Users who are running Sugar on IBM i, Linux, or AIX have several editions of Sugar from which to choose. The Sugar Community Edition perhaps is the most popular, largely because it's free. It has been downloaded from Sugarforge, the Sugar open-source project Web site, nine million times! There are also, however, commercial editions that offer enhanced technology and increasing levels of support, including Sugar Professional, Sugar Corporate, Sugar Enterprise, and Sugar Ultimate. Prices on the commercial editions range from $30 to $100 per user per month. Features of each can be compared on the above linked Web pages.


While Sugar essentially is a way to track customers and hunt for sales opportunities, it is far more than that. Yes, it provides a way to manage leads and accounts, but it also facilitates communications at all levels. There are features to run marketing and email campaigns. It can be accessed from a mobile device and either synced offline or accessed live through an Android or iPhone app. Management generally likes it because it offers easily generated detailed reports and sales forecasts. Other integrated modules allow the user to generate quotes and even actual signed contracts.


One of the strengths of Sugar is its integrations with social networking applications, and V6.5 tightens integration with Facebook, Hoovers, Jigsaw, LinkedIn, Twitter, Zoominfo, and Lotus Connections. It is integrated with Cisco WebEx and Citrix GoToMeeting and has links to Gmail, Google Docs, and LotusLive. There are Sugar plug-ins for Microsoft Outlook, Word, and Excel.


Admin console Sugar Studio offers configuration and security features to control access by user, role, and teams. There are controls for data quality, and you can even customize Sugar with Sugar Logic and Module Builder tools.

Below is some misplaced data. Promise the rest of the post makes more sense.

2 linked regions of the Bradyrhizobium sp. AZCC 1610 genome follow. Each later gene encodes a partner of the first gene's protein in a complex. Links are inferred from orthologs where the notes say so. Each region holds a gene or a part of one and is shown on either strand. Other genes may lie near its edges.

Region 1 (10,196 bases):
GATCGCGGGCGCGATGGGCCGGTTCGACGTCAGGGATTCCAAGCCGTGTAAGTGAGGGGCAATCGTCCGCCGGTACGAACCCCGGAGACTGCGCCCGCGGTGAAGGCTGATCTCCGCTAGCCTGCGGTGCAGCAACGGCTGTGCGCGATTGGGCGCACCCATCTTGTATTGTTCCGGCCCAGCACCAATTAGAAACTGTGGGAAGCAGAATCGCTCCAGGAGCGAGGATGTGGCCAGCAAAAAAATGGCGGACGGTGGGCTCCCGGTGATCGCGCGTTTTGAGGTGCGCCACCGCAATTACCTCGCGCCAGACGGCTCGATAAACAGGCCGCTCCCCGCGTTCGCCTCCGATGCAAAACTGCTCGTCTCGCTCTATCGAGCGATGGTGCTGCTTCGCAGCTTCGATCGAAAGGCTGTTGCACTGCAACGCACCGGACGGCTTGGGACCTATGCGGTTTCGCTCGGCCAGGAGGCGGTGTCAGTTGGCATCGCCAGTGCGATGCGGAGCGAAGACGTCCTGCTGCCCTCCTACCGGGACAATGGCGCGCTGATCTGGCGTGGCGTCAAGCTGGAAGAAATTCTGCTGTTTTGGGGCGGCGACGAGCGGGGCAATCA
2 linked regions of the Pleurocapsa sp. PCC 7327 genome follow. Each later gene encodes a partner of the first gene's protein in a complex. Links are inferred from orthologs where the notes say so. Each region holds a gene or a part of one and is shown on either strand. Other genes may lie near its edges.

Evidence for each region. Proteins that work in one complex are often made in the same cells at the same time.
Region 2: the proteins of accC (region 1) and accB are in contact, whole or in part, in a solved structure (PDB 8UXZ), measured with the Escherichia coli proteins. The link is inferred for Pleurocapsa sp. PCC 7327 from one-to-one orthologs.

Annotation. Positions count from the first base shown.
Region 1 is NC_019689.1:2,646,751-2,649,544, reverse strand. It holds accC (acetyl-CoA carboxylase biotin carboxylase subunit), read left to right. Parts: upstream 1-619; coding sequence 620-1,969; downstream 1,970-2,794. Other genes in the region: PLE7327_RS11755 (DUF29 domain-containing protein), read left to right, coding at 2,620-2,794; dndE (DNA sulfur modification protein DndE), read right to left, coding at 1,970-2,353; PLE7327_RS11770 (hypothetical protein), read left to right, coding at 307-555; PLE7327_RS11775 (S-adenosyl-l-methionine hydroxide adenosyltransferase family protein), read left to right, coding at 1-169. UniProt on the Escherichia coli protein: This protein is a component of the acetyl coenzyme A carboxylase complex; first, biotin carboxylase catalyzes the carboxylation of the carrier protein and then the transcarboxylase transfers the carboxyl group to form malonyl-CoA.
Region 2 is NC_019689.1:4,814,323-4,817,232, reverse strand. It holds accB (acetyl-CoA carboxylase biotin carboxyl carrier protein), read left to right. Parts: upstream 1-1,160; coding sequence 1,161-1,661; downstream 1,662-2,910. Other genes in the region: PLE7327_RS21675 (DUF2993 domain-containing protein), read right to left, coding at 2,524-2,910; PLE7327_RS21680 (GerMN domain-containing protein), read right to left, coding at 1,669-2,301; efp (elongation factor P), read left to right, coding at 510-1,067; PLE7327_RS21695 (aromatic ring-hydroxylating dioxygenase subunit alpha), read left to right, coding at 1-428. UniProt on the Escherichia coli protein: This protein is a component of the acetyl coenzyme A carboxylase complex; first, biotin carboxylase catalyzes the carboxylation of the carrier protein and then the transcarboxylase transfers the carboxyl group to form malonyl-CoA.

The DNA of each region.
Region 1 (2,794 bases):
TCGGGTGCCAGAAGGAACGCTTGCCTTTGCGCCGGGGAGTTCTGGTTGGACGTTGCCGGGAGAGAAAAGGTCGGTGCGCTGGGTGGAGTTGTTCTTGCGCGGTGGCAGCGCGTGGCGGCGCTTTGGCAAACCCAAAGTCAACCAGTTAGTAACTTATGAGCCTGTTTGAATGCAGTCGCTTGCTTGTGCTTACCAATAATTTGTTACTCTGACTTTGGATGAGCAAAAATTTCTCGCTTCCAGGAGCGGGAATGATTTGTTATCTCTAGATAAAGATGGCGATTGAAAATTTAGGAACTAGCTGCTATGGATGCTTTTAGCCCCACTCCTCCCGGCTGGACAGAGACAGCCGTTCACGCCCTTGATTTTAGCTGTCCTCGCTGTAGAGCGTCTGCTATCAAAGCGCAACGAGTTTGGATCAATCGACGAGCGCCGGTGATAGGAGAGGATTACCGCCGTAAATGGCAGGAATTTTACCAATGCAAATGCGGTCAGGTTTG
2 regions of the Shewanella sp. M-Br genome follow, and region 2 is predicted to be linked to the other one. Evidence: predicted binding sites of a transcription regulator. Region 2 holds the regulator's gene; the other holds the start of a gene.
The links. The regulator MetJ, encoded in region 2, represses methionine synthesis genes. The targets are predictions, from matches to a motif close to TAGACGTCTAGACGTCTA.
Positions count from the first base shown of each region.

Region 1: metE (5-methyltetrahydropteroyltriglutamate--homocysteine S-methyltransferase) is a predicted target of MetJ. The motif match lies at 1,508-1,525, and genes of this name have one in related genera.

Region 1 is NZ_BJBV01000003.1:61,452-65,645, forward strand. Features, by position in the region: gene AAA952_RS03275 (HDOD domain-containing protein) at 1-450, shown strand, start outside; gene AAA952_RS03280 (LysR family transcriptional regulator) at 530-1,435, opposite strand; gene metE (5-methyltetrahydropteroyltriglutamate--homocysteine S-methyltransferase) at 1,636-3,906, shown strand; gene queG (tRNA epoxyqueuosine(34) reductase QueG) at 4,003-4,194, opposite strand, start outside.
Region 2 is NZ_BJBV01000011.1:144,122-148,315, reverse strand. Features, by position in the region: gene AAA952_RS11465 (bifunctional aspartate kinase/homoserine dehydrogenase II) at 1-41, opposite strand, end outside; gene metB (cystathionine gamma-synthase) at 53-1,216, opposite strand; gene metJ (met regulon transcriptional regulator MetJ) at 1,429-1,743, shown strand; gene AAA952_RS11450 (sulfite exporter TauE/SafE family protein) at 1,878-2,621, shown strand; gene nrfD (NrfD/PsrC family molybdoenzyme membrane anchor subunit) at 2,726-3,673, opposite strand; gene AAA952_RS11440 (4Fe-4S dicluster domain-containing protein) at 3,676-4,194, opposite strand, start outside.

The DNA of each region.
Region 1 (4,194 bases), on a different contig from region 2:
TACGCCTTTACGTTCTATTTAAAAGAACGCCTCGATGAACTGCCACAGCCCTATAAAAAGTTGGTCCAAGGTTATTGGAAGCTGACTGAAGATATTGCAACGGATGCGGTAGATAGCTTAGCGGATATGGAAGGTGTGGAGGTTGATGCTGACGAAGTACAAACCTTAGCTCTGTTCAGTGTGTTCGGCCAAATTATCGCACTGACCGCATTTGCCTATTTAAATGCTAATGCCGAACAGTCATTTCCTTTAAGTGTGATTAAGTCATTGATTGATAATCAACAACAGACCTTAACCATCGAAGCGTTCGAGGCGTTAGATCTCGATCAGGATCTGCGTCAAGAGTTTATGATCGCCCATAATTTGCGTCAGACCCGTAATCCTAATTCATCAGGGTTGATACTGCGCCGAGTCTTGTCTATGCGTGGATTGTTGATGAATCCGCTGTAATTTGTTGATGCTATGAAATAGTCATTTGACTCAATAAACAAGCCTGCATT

If you want to do something outside of the box, it's likely someone else already has thought of it and posted an app in the SugarExchange marketplace, similar to Apple's App Store. Some of the applications are free to download, and others are paid, but there are a lot of very useful business applications from which to choose and more being posted daily. Each app must be certified by SugarCRM to meet certain standards before it can be posted on SugarExchange. One example of an app on the exchange is Adobe EchoSign for SugarCRM that manages electronic signatures and allows a user to send a contract to a client using a legally binding e-signature. It then saves the signed contract in SugarCRM.


It's not hard to see why IBM has given its corporate nod to Sugar or why SugarCRM is the world's fastest-growing customer relationship management company, currently boasting more than 7,000 customers and 800,000 users worldwide. SugarCRM is more than a company; it's a high-tech phenomenon. To download a free copy of Sugar Community Edition, click here or try it on the Web for seven days for free.

Chris Smith

Chris Smith was the Senior News Editor at MC Press Online from 2007 to 2012 and was responsible for the news content on the company's Web site. Chris has been writing about the IBM midrange industry since 1992 when he signed on with Duke Communications as West Coast Editor of News 3X/400. With a bachelor's from the University of California at Berkeley, where he majored in English and minored in Journalism, and a master's in Journalism from the University of Colorado, Boulder, Chris later studied computer programming and AS/400 operations at Long Beach City College. An award-winning writer with two Maggie Awards, four business books, and a collection of poetry to his credit, Chris began his newspaper career as a reporter in northern California, later worked as night city editor for the Rocky Mountain News in Denver, and went on to edit a national cable television trade magazine. He was Communications Manager for McDonnell Douglas Corp. in Long Beach, Calif., before it merged with Boeing, and oversaw implementation of the company's first IBM desktop publishing system there. An editor for MC Press Online since 2007, Chris has authored some 300 articles on a broad range of topics surrounding the IBM midrange platform that have appeared in the company's eight industry-leading newsletters. He can be reached at This email address is being protected from spambots. You need JavaScript enabled to view it..